Much like a travelling circus, or a posse setting off on a distant pursuit, the cavalcade left the gates of Lady Willingdon Hospital, in high spirits and with great anticipation. The grueling road beyond the Rohtang pass, the dust that entered every crevice and cranny, and the constant bone jolting bumping over the next one hundred and sixty kilometers did much to dampen that enthusiasm as a tired convoy pulled into our centre in Madgram, and collapsed on blankets, mattresses and sleeping bags in the night. We were very quiet and downcast that night, because we received the horrendous news of the death of the child of one of the drivers whose vehicle we had hired. The child had been in Udaipur, and had slipped to her death from the bridge earlier in the day. The driver was sent back to Manali to his family that night and another took his place.

Early the next morning, shutterbugs were out early, attempting to capture on their cameras the first fingers of dawn creeping over the snow clad peaks in the distance. Bleary eyed, the others fell in line for a hurried breakfast, before clambering on to the same vehicles again.


We finally arrived in Killar in Pangi in the evening. There was intense altercation between guest house keepers and our team leader Dr. Bishan, who was trying to fit the posse into shelters for the night. The cooks busied themselves providing food for all, and finally all were fed, and found a place to sleep. The team unloaded all the supplies at the ancient district hospital, established in 1987, a wooden structure with crumbling stone steps down which a leaking pipe constantly discharged effluent as if in an attempt to wash off the ubiquitous grime and dust. The one operating theatre was spacious, but unused after the surgical camp from the year prior, conducted by a team that had come in from Delhi. As we entered, sleeves rolled, with buckets, brooms, gloves and masks, we were horrified to find caked and congealed blood under one of the operating table mattresses, a bloody testament to the conditions that we were now called upon to sanitize. Our team stepped up to the task, and after much labour, transformed the space into a sterile and functional operating theatre which inspired confidence to work in. Fumigation machines were employed double time, but to our dismay we found that the shiny new autoclaves were faulty. Earlier we were assured that one worked perfectly. So a scramble again to fix them, and commandeer smaller autoclaves to sterilize the necessary supplies. The room that we were directed to for eye surgeries had mould on the ceilings and walls, and dust everywhere, and we could not bring ourselves to consider operating there, despite assurances from all the staff that in the years gone by, all the eye surgeries had been conducted uneventfully in it. So we made a decision to give the eye surgeon a fresh theatre in the morning, to be followed by the general surgery list.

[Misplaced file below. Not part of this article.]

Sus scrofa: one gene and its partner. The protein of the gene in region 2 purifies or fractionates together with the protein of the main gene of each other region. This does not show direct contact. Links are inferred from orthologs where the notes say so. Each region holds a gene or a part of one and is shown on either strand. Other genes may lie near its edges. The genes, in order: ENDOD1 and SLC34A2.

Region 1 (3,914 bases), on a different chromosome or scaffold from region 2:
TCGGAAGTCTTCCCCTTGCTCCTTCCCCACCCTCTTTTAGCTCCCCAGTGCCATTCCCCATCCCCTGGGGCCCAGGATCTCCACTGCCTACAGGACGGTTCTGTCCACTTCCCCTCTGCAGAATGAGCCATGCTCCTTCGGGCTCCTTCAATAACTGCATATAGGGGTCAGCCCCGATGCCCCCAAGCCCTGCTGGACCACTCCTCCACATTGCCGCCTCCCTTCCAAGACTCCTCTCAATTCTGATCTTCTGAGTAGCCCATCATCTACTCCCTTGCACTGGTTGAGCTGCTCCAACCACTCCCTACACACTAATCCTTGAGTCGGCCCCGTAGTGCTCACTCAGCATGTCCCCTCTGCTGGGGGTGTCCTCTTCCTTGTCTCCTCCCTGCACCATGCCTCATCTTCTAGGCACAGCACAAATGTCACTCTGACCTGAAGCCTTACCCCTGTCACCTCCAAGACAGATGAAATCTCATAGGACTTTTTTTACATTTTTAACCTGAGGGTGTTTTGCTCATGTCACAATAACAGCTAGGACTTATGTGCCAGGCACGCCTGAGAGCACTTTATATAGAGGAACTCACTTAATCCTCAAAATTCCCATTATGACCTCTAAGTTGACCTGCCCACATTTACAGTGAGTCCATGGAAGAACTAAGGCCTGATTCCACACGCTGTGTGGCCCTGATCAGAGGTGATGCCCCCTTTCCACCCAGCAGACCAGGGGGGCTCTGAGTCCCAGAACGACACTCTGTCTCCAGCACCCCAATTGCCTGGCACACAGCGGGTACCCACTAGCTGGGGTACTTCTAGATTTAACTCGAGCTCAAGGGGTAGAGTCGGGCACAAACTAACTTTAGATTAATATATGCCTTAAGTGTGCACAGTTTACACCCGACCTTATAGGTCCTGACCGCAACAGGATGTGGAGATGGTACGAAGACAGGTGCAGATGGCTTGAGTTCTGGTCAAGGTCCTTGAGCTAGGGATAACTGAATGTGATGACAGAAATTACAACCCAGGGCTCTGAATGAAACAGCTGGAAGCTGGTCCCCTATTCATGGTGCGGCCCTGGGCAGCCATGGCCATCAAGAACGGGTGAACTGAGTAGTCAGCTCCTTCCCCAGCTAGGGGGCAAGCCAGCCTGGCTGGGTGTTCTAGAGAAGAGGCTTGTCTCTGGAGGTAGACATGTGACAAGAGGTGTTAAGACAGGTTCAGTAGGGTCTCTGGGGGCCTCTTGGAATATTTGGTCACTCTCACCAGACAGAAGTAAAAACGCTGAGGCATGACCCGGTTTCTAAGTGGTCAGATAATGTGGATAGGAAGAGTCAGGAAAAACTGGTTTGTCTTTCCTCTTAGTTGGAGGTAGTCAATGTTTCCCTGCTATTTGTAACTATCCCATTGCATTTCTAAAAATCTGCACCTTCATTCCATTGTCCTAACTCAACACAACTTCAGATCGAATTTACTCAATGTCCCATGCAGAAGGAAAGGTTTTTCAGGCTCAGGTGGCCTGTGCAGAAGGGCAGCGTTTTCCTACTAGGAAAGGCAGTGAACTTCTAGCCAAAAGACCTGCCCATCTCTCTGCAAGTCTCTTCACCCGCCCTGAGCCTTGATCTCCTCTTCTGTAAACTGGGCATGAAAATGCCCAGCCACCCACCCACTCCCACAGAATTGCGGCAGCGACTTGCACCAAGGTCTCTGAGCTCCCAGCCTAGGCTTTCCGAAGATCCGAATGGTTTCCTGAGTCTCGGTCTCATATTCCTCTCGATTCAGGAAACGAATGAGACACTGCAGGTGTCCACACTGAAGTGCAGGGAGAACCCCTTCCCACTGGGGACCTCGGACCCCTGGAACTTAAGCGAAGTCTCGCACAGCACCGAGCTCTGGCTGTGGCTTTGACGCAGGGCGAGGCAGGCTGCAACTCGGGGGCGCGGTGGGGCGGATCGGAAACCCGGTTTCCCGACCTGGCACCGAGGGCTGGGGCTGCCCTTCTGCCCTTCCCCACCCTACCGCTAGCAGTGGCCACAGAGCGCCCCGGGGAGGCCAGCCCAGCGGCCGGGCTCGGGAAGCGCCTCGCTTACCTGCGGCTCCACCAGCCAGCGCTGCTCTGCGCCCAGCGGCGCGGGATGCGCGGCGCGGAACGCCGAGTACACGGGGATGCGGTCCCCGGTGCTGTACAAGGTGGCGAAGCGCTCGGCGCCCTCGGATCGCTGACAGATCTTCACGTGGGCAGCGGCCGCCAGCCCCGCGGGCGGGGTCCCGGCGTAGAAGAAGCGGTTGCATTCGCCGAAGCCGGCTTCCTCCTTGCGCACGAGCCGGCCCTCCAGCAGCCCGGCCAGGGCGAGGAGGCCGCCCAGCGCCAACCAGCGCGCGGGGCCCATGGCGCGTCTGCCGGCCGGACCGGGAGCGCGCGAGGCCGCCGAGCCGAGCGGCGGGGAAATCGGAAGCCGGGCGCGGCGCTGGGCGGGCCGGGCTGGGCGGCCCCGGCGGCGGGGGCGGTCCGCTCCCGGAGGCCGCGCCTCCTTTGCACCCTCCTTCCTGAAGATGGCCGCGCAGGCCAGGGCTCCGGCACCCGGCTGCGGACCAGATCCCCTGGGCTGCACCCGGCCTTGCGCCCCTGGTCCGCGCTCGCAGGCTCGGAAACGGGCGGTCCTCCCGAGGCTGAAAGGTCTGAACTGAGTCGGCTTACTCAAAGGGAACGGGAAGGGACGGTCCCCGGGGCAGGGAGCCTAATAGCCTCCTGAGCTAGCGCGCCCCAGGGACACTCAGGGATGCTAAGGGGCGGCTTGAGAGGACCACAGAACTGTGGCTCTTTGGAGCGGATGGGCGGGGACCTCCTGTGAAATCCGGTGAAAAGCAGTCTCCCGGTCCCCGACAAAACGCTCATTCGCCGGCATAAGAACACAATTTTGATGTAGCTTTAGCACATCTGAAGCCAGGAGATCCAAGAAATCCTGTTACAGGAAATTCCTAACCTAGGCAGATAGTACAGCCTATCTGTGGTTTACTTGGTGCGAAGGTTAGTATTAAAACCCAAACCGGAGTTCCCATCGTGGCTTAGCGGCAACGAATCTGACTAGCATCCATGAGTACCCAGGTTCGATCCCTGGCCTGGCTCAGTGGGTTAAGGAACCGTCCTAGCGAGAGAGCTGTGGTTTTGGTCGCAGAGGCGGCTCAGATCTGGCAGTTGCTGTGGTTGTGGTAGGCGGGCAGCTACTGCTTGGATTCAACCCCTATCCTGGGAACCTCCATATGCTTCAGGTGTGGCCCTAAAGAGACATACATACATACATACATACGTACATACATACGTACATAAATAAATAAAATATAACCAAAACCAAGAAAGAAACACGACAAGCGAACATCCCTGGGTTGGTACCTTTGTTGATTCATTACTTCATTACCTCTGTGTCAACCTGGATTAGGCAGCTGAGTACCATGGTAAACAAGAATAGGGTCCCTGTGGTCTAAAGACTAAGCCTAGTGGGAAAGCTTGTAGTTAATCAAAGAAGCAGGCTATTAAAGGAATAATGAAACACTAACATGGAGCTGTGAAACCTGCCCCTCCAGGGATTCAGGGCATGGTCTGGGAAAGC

We began screening patients early the next morning, on the 11th of September, and long lines of patients waiting patiently for their turn to be seen was indication of the pressing health needs prevalent in the area.(I have written about this in my previous blog after our screening camp held here in June this year). Our operating lists began to rapidly fill up over the next days. Eye surgery would finish by two pm, and a brief lunch break would precede the general surgery team taking over the precincts. General surgery the first day continued till one thirty in the morning. The next days the lists moved quicker and finished at more civilized times. We performed twenty five eye surgeries and forty five surgical cases over four days. Every day would start with a short devotion in our rest house, a sumptuous breakfast then rounds, followed by outpatient clinic while the eye surgeons went directly into the theatre. They would emerge at lunch time to see patients in the afternoon as the general surgical crew traded places with them. The day ended with rounds of all the postoperative patients who were left in the care of one of our staff nurses who stayed with them through the night. All surgeries went well, without any complications. There were brief periods when the electricity would go off, and all sorts of devices providing illumination were pressed into service, torches, mobile phones, until the generator we had brought with us was yanked to life. Most surgeries were done under either local or regional block or spinal anesthesia, except tonsillectomies for which we used general anesthesia. A tired troup would return to the rest houses, and the morale always received a fillip from the amazing meals that our cook would conjure up for us from that rustic kitchen.